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MESQUITE - Illegal dentistry performed by unlicensed dentists used tohappen in back rooms with makeshift equipment, where vulnerable customers gambled on low-quality care.

While the problems with quality are still there, what used to be an underground business is becoming an entrenched business.

Illegal dentistry is now an institution,with thriving permanentclinicspractically daring authorities to take action.

Just off Central Expressway in Richardson, a neon open sign blinks for new customers. Inside,a dentist from Coahuila, Mexico requires cash up front, even though she's not licensed to practice in Texas or the United States.

In Mesquite, smack inthe middle of aresidential neighborhood, a three-bedroom house has been anestablished clinic for fiveyears. It has security fencing, a parking lot and surveillance cameras - in part to insure the safety of the all-cash business.Inside, there are three dentist chairs and patients say at least one X-ray machine.

The property is owned by Rogelio Esparza. His brother, Arturo, said he is a dentist in Mexico, but does not practice here. That does not account for a bag of what appeared to be dental waste found in the parking lot.

A man we'll call Fred to protect his identity said he spent several thousand dollars in cash at the Esparza clinic and has suffered for it.

As soon as they did the root canal surgeries in this area, the pain began, he said. I was unable to sleep.

The pain hit up here in all this area and in all this area and up into my nose, he continued while pointing to his face.

Fred said a desk situated just inside the entrance to the home is nota receptionist desk.

That is a business to sell books, a book business, he said.

The business is owned by Esparza's brother, Fred said. He said he didn't know the name of the business.

Dr. Elba Garcia, a Dallas County commissioner who is also a dentist, said permanent offices for illegal dentistsare a new phenomenon, but the dangers are not.

You never know if they are sterilizing correctly, she said. You never know what are the techniques they are using. Twenty years ago, they didn't have X-ray machines.

Fred, the patient, said no one kept track of how many times he was X-rayed at the Mesquite office. Worse, after several visits, no one kept track of his teeth.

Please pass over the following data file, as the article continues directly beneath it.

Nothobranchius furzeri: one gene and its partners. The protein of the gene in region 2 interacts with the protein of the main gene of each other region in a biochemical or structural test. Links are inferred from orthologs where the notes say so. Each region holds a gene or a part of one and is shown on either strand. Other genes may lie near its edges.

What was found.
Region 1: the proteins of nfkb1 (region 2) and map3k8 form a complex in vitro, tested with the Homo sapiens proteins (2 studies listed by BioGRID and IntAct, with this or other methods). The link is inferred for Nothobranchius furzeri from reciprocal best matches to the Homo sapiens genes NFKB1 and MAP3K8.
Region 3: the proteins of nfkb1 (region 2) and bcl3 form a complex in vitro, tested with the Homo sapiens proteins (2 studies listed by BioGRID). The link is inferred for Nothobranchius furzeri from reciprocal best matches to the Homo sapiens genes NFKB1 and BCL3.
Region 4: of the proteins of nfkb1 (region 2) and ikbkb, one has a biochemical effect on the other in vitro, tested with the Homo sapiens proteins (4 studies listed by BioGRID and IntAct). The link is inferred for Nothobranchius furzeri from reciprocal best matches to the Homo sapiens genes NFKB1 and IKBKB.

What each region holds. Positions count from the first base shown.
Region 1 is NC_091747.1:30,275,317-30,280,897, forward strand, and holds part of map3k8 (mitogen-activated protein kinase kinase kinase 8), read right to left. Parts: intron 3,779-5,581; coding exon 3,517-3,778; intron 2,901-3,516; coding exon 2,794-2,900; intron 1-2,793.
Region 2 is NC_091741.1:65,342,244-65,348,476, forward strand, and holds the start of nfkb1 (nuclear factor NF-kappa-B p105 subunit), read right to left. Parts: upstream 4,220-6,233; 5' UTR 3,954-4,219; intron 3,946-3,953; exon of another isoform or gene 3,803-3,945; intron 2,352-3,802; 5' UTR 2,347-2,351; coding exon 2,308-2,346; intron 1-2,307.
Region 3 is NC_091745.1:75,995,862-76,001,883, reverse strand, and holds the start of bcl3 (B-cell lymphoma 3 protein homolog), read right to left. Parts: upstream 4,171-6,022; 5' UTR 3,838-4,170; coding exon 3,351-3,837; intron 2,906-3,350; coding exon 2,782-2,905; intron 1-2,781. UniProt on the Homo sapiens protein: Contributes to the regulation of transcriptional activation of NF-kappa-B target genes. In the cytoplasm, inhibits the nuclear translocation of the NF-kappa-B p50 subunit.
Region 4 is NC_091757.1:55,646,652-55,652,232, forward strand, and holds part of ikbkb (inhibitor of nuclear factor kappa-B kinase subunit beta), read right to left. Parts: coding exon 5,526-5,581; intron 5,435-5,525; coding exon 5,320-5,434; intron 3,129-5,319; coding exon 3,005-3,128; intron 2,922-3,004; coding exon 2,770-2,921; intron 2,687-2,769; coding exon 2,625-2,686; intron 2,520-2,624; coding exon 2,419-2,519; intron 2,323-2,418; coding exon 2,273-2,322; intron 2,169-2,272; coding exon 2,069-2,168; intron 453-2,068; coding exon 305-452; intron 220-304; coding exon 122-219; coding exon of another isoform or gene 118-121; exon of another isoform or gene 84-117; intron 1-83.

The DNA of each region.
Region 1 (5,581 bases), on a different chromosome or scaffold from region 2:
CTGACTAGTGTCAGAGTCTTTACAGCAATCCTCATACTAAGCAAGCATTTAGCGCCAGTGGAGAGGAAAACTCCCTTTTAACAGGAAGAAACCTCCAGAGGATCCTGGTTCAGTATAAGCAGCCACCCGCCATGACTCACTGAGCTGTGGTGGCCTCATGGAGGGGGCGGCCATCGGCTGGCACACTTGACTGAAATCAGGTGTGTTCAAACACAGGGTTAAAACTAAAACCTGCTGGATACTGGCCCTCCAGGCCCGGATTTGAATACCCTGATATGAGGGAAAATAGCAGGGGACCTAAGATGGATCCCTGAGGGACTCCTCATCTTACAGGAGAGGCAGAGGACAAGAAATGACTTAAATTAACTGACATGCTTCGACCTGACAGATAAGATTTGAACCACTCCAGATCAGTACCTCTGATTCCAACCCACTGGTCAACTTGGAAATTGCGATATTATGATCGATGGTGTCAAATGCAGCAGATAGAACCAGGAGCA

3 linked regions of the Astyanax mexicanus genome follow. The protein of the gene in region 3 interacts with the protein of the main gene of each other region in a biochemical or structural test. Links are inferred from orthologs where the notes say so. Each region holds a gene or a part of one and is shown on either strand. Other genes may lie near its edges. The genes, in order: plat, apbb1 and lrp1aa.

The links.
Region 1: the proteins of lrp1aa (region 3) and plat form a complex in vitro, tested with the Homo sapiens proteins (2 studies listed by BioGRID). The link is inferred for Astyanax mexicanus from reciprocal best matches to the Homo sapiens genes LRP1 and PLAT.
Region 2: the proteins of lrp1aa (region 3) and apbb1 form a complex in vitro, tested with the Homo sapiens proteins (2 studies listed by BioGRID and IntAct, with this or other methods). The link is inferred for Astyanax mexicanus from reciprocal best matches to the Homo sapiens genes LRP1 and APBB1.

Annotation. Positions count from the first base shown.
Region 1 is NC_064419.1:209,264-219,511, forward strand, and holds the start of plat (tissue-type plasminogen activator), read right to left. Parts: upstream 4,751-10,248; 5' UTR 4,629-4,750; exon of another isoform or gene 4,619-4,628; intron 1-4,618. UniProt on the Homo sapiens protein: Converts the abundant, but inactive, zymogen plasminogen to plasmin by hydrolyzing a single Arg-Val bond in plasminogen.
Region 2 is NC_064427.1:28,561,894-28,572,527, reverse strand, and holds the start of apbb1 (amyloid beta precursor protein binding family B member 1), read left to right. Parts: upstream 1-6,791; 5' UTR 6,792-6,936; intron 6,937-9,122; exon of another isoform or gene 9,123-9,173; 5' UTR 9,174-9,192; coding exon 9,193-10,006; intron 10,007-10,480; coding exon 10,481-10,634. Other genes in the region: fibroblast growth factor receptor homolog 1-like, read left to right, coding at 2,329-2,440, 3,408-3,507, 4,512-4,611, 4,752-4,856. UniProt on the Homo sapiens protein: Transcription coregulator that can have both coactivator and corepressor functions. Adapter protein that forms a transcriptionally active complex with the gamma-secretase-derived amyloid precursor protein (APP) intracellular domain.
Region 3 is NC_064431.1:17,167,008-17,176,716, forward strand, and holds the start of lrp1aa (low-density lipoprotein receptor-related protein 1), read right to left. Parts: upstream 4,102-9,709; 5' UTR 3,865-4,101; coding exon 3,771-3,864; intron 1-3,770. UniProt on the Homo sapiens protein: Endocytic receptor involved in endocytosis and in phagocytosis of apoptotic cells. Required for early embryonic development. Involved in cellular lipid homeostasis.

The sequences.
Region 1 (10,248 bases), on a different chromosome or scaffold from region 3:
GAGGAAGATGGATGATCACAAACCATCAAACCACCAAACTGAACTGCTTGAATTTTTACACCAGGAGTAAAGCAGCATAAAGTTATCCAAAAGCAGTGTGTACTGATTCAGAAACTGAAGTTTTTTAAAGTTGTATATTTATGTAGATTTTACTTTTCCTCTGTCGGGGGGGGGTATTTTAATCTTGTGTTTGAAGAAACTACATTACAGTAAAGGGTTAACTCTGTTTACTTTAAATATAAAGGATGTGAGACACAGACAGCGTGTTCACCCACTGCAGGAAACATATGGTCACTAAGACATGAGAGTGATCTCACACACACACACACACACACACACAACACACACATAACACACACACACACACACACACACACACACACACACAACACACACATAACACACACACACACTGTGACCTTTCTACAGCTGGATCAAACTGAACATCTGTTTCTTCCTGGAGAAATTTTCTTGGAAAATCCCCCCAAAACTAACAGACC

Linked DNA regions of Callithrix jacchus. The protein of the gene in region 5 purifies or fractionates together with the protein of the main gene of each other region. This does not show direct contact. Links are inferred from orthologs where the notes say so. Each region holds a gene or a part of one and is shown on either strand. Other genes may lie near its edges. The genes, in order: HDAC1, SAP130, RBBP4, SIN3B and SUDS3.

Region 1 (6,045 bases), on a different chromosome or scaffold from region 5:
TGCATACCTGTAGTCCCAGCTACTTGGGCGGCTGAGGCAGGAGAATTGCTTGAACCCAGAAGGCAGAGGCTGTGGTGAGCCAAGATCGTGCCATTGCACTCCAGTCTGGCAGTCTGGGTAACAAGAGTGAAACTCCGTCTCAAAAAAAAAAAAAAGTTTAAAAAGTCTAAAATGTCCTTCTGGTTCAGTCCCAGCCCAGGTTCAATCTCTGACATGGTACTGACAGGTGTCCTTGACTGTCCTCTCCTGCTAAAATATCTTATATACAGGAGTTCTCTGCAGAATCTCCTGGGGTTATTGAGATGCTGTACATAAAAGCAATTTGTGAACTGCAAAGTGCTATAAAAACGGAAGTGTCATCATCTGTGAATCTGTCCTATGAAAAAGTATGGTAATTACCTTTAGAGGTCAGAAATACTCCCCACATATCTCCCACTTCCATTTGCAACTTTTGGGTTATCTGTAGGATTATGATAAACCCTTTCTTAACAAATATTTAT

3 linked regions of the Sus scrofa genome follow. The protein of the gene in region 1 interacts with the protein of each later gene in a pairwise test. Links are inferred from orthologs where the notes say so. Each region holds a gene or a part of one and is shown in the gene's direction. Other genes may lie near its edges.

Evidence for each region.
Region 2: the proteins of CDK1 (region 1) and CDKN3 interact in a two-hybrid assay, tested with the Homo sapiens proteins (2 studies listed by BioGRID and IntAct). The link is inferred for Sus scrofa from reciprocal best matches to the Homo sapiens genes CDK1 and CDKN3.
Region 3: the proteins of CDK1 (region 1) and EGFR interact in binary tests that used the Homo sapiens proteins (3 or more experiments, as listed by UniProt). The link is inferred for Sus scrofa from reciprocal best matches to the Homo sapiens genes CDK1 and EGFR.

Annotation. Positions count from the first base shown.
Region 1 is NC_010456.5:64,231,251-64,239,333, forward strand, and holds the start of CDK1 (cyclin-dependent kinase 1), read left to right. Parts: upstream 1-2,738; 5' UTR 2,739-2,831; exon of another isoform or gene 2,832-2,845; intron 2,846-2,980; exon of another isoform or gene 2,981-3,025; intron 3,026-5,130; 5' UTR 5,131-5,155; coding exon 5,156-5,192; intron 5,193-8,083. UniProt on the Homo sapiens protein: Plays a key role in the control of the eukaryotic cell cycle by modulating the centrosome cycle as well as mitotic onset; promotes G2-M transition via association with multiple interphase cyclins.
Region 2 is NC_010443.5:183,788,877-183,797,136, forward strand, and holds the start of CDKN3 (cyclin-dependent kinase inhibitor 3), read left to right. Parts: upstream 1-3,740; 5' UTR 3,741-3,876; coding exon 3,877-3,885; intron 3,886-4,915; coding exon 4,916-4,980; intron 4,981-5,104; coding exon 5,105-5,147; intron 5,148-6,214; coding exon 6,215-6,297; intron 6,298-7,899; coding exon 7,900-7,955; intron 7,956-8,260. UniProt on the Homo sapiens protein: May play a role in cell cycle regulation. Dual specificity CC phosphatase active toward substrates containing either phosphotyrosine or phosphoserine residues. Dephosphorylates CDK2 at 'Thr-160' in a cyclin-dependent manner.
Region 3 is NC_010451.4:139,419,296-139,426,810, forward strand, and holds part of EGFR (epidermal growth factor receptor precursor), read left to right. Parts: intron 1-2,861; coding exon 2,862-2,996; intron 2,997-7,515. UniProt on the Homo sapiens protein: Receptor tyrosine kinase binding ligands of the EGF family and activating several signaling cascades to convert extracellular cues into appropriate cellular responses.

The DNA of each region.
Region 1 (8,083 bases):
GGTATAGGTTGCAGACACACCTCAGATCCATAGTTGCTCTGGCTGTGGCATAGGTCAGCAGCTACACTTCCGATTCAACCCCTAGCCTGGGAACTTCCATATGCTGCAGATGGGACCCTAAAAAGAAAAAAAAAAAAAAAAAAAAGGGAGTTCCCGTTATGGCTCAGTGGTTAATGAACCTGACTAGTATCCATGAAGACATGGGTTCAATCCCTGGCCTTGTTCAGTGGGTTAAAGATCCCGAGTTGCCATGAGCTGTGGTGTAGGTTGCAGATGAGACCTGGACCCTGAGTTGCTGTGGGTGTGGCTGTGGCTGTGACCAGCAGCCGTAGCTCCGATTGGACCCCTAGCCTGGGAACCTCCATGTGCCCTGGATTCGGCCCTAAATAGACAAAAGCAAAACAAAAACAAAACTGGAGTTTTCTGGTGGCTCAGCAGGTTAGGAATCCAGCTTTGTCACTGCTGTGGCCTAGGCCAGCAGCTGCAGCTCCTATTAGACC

I cry it's so painful, he said I cannot chew anything; I cannot eat anything.

Fred said he was in the care of Esparza and another dentist named Martin, neither of whom have been licensed bythe Texas Dental Board.

Immigration attorneyMichelle Scoppolette said neither the lack of a license nor a lack of U.S. citizenship are barriers to someone who wants to set up an illegal practice.

They can come in on a B visa, that's a visitor's visa, she said. They can come in on a B1 visa and open a business here and not go back, or they can come in on a B2 visitor visa, stay here and not go back.

After weeks of pain, with numbness spreading into his face, Fred actually talked the Esparza clinic into giving him some money to get his dental problems repaired elsewhere. The clinic gave him $2,460 in cash, a notarized statement showed it was for Not Satisfied Dental Services. That is a fraction of what legal dentists say it will cost to fix his problems. .

Putting illegal clinics out of business can be difficult. It has to begin with a complaint.The Texas Dental Board then investigates them and hands them over to the district attorney.But, Texas Dental Board investigators are overworked.

Patientssay there are 18 illegal clinics acrossNorth Texas, but that is simply what patients say. The reality is an underground business with untold victims and tens of thousands of dollars of unpaid taxes is thriving, and nobody knows how big it is.

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